Workforce.com

What Your Employees Are Worth

February 4, 2001
To paraphrase Jeff Pfeffer (Competitive Advantage Through People), if people are our most important asset, then why are we going to a predominantly contingent workforce?

Management is in a perennial expense-reduction battle. The battle will always start with cutbacks in the employee base so long as management believes that people are an expense. I read and hear the "people are our most important asset" platitudes mouthed by CEOs at human resource conferences days before they launch another "rightsizing." After ten years and a series of these, one would think they should have gotten it "right" a long time ago. But the inescapable fact is that they will never get it right so long as they believe in their hearts that human capital, unlike other assets, cannot be managed for value.

The irony in this is that while with one hand the executive is signing off on a mega-million capital investment in information technology—which he/she admittedly doesn’t understand - on the unsubstantiated promise of the CIG (Chief Information Geek); with the other hand he/she is signing the death warrant of a couple hundred or thousand more employees. Who the h--- does he think is going to make the technology work and who the h--- does he think is going to leverage the data that comes out of it?

Okay, I feel better now. So, let’s look at this logically and dispassionately.

No one hires an employee primarily because they want to spend money, right!? They expect that for every dollar they spend on pay and benefits they are getting back more than a dollar in profit. If this does not happen the result is called: BANKRUPTCY. So, since most companies are not bankrupt, it must follow that people are actually returning more than a dollar for each dollar invested in them. That is the only explanation. The bloody buildings, machines and materials don’t make products or serve customers ... people do! The biggest-fastest-shiniest computers do not add value until a trained human being applies them to a business task. In fact, the b-f-st computers are nothing more than depreciating assets until the poor schmuck, who is labeled "expense" by management, turns them on and makes them work.

If you are still with me, here is the solution. Learn how to monitor the output of a business unit or process and show that it is adding value as expressed in dollars. The combination of people, facilities and material unite to create something. The unifying force is the person, because those facilities and material ain’t movin’ until the person moves them. The following are a couple of simple formulas that even us math-phobics can use to show human value.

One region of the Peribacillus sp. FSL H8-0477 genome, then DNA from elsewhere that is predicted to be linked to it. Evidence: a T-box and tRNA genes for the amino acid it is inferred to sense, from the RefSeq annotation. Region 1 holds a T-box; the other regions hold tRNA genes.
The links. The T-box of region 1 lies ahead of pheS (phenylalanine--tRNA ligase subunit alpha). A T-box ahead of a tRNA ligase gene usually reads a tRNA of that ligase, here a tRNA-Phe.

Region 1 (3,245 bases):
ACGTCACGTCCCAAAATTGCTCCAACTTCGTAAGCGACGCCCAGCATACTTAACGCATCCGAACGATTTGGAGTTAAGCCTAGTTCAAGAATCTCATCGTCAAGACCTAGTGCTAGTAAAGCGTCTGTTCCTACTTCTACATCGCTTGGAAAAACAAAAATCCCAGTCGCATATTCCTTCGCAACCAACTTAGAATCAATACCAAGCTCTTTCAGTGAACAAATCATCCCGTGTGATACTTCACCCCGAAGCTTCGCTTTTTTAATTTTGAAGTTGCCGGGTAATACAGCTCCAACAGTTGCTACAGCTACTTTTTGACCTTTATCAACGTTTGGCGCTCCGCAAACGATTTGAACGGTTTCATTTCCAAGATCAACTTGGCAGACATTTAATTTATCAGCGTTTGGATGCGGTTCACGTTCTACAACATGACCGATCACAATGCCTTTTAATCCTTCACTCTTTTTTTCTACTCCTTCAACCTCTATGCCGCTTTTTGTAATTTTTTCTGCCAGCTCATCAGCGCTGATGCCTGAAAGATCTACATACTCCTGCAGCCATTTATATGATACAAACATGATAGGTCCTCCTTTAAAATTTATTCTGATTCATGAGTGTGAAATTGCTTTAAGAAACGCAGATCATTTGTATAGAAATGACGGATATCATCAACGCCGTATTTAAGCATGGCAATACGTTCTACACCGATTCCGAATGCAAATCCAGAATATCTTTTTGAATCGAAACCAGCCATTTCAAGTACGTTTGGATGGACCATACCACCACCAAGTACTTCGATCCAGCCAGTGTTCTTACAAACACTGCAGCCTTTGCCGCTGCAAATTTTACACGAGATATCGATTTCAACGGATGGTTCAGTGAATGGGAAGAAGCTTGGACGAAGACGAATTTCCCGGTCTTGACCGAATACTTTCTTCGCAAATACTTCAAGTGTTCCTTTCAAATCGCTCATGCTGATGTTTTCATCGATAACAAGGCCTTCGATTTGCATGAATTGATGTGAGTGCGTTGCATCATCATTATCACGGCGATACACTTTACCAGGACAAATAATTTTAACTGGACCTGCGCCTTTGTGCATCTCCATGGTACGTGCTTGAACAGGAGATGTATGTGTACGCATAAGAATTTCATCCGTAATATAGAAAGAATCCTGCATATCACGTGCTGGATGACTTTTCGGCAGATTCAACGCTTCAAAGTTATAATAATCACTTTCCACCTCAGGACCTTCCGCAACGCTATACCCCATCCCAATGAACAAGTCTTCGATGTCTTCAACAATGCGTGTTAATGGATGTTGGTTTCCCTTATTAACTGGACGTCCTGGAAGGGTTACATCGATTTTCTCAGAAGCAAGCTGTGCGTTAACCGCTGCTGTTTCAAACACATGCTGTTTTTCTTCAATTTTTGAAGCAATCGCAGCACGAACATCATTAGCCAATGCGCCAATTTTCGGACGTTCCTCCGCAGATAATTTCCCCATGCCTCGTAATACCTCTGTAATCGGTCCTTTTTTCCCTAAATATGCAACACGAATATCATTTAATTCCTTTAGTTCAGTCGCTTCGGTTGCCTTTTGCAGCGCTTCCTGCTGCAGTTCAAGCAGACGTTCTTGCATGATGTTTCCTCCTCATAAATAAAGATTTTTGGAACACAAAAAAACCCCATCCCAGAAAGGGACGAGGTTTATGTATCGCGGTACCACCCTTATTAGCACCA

If you don’t have a copy of your corporate annual report, Get One! I’ll wait. Now, flip towards the back to the page called Income Statement. Write down the total sales and service revenue of the company. It's usually on the top line and labeled Sales or Revenue. Subtract from it all Operating Expense except Interest and Depreciation. Talk to a friend in accounting to get payroll and benefits costs. Subtract that from Operating Expense as well. Now we have a figure representing all non-employee operating expense. When you subtract that from Revenue the resulting number is what we call Adjusted Profit. Now, divide that figure by the number of full time equivalent employees in your company (include contingent workers if you can). This gives you the amount of profit generated per FTE. Below is a picture of it:

BUSINESS SIDE

PEOPLE SIDE

Revenue minus
operating expense only for facilities, machinery, materials and supplies

minus Payroll and benefits cost

equals Adjusted Profit

÷

Number of Employees

Equals Profit leveraged per employee (FTE)

In Saratoga Institute’s 1999 Human Resource Financial Report, the average for 891 companies in 25 industries was $110,429 per person. This varied from under $50,000 to a high of over $500,000. Who says people don’t make a difference?

If you are feeling frisky, you can also divide Adjusted Profit by Payroll and Benefits to get what we call Human Capital Return on Investment. For every dollar spent on pay and benefits you got more than a dollar back (I hope). The average in the 1999 Report was $1.82 for every $1.00 invested.

Economists will tell you that expenditures for machinery are leveraged through production to something more than what the equipment cost. This, they claim, is how companies make money. I agree with them so long as they acknowledge that the bloody machine didn’t do anything until a human being turned it on and used it the way it was supposed to be used. And the better trained he or she was the better the machine performed; that’s human leverage, and that’s where profit comes from.

How do we convince management to spend money to retrain people rather than lay them off? Show return on the training investment. If you teach people to do something you must be able to see them do it when the training is put into play. What can the people do better now than before the training, and what is that worth? Start with clerical and production skills. Make your case there. Then, you can move up to professional and managerial training where there is more judgment and less routine.

You’ve been patient and persevered to this point, so I would like to offer this thought in closing. You might feel that you are so busy you don’t have time to show value added. If that is the case, get your resume ready because soon management will see you as an expense too.